Jordan's law enforcement is under the purview of the Public Security Directorate (which includes approximately 50,000 persons) and the General Directorate of Gendarmerie, both of which are subordinate to the country's Ministry of Interior. The first police force in the Jordanian state was organised after the fall of the Ottoman Empire on 11 April 1921. Until 1956 police duties were carried out by the Arab Legion and the Transjordan Frontier Force. After that year the Public Safety Directorate was established. The number of female police officers is increasing. In the 1970s, it was the first Arab country to include females in its police force. Jordan's law enforcement was ranked 37th in the world and 3rd in the Middle East, in terms of police services' performance, by the 2016 World Internal Security and Police Index.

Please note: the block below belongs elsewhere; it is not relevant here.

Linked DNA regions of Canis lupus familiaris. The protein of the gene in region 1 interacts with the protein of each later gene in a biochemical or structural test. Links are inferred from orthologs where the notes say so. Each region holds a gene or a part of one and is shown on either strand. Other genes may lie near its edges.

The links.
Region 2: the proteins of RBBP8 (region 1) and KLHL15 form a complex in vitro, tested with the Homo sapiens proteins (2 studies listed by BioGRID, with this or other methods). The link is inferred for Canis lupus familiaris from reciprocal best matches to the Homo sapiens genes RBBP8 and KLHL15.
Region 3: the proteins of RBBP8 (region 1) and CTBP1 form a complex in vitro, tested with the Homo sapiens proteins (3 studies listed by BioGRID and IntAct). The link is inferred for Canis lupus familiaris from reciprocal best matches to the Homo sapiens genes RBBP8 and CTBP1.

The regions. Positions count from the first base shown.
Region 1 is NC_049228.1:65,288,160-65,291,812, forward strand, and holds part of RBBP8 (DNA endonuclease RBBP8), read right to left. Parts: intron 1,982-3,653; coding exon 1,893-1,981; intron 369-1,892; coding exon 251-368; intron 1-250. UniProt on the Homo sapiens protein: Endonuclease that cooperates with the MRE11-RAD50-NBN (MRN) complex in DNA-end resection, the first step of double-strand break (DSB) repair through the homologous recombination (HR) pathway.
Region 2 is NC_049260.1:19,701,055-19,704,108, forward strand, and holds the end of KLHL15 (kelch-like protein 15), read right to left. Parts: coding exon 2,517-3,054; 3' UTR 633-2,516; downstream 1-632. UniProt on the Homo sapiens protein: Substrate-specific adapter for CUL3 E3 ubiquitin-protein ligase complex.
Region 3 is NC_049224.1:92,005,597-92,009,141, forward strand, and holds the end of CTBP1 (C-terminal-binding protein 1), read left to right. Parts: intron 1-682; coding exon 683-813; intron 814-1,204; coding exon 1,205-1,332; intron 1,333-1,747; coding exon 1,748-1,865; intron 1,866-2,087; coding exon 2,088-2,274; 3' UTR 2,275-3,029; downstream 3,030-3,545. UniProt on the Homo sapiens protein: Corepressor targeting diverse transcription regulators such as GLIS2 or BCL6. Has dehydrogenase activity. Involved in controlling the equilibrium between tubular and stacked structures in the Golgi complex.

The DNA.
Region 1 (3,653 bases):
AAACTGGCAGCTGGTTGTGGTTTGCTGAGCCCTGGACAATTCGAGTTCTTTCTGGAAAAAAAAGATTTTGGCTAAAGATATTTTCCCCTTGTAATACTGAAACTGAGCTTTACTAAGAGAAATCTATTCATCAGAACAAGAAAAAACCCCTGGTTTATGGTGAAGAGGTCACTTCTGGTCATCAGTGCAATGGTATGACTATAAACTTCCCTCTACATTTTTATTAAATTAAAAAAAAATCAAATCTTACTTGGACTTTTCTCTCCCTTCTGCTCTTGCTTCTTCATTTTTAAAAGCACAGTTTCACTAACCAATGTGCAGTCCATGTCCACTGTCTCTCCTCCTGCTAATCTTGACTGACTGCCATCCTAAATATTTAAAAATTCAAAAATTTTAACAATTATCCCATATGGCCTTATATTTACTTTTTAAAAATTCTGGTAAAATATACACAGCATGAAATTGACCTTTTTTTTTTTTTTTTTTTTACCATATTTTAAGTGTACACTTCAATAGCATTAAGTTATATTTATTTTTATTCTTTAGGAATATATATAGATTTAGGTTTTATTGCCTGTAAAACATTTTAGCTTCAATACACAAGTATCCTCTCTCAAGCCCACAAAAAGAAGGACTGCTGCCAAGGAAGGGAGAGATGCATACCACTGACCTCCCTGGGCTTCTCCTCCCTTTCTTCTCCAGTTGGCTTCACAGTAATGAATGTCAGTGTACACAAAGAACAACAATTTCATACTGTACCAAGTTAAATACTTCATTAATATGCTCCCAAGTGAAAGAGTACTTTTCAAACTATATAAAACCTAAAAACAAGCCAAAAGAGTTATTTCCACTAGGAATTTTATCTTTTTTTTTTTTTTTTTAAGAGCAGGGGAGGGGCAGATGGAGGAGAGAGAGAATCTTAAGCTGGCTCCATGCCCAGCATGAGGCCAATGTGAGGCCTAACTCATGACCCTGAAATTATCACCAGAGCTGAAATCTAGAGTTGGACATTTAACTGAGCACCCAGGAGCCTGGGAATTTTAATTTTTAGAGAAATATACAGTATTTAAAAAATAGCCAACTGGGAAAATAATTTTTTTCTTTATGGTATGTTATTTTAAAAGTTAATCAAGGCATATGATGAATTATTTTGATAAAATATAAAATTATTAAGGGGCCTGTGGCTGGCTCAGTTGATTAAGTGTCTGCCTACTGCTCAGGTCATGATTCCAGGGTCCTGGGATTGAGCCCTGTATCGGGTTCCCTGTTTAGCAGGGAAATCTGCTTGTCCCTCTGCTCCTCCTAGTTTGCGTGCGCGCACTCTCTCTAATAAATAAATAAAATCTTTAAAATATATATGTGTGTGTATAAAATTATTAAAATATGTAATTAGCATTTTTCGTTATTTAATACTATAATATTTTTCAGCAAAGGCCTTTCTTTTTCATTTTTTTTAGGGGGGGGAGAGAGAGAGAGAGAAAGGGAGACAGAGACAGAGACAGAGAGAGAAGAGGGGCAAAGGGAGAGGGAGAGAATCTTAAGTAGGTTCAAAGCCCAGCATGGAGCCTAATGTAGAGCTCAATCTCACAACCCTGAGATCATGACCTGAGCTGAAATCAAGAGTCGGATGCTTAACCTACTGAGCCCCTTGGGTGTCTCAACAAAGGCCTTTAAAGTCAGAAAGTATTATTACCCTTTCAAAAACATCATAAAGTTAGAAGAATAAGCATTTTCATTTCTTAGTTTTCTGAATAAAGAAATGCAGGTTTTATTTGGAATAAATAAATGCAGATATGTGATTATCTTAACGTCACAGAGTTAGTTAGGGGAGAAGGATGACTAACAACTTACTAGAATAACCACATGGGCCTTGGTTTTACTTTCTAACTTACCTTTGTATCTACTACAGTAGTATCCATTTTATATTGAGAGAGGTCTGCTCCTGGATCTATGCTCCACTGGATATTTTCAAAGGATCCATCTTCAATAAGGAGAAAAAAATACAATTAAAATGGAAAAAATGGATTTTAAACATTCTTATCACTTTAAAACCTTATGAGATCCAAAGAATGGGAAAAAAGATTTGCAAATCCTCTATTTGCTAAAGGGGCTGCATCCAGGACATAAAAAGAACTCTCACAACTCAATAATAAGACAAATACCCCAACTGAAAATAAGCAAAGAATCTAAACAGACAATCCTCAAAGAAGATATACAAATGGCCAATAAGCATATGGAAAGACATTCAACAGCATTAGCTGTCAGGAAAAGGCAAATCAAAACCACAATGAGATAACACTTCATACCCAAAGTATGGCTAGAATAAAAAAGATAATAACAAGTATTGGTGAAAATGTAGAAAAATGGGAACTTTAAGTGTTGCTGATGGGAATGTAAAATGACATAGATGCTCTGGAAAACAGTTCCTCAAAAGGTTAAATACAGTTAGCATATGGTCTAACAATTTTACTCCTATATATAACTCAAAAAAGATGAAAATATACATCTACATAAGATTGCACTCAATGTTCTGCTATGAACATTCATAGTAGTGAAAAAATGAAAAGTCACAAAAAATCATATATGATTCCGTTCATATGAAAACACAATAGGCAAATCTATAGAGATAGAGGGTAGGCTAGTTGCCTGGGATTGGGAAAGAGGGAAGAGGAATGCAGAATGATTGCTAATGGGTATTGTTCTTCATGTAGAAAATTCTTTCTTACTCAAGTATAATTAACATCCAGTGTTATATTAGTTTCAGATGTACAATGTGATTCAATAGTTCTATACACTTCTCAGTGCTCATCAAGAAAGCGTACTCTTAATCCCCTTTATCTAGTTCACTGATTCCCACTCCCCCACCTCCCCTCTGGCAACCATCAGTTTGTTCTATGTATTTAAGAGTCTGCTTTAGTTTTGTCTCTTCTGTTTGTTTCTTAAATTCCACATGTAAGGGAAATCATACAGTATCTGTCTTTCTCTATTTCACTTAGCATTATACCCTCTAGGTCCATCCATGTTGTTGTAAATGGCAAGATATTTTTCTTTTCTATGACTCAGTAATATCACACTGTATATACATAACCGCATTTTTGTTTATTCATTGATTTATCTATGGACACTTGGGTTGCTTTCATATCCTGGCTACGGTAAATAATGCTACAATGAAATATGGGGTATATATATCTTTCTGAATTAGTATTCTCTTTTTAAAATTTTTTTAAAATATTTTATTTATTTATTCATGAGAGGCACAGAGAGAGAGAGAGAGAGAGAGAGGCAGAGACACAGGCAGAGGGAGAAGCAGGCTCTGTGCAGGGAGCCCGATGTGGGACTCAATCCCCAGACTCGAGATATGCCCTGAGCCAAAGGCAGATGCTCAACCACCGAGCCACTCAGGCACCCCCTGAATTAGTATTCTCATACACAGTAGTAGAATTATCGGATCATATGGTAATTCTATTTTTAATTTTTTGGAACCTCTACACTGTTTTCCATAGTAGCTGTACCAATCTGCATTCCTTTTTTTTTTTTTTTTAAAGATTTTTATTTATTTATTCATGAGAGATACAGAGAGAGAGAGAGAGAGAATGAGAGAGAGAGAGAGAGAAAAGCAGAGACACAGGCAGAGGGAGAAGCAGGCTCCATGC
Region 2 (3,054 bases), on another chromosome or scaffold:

In 2014, Jordan joined an aerial bombardment campaign by an international coalition led by the United States against the Islamic State as part of its intervention in the Syrian Civil War. In 2015, Jordan participated in the Saudi Arabian-led military intervention in Yemen against the Shia Houthis and forces loyal to former President Ali Abdullah Saleh, who was deposed in the 2011 uprising.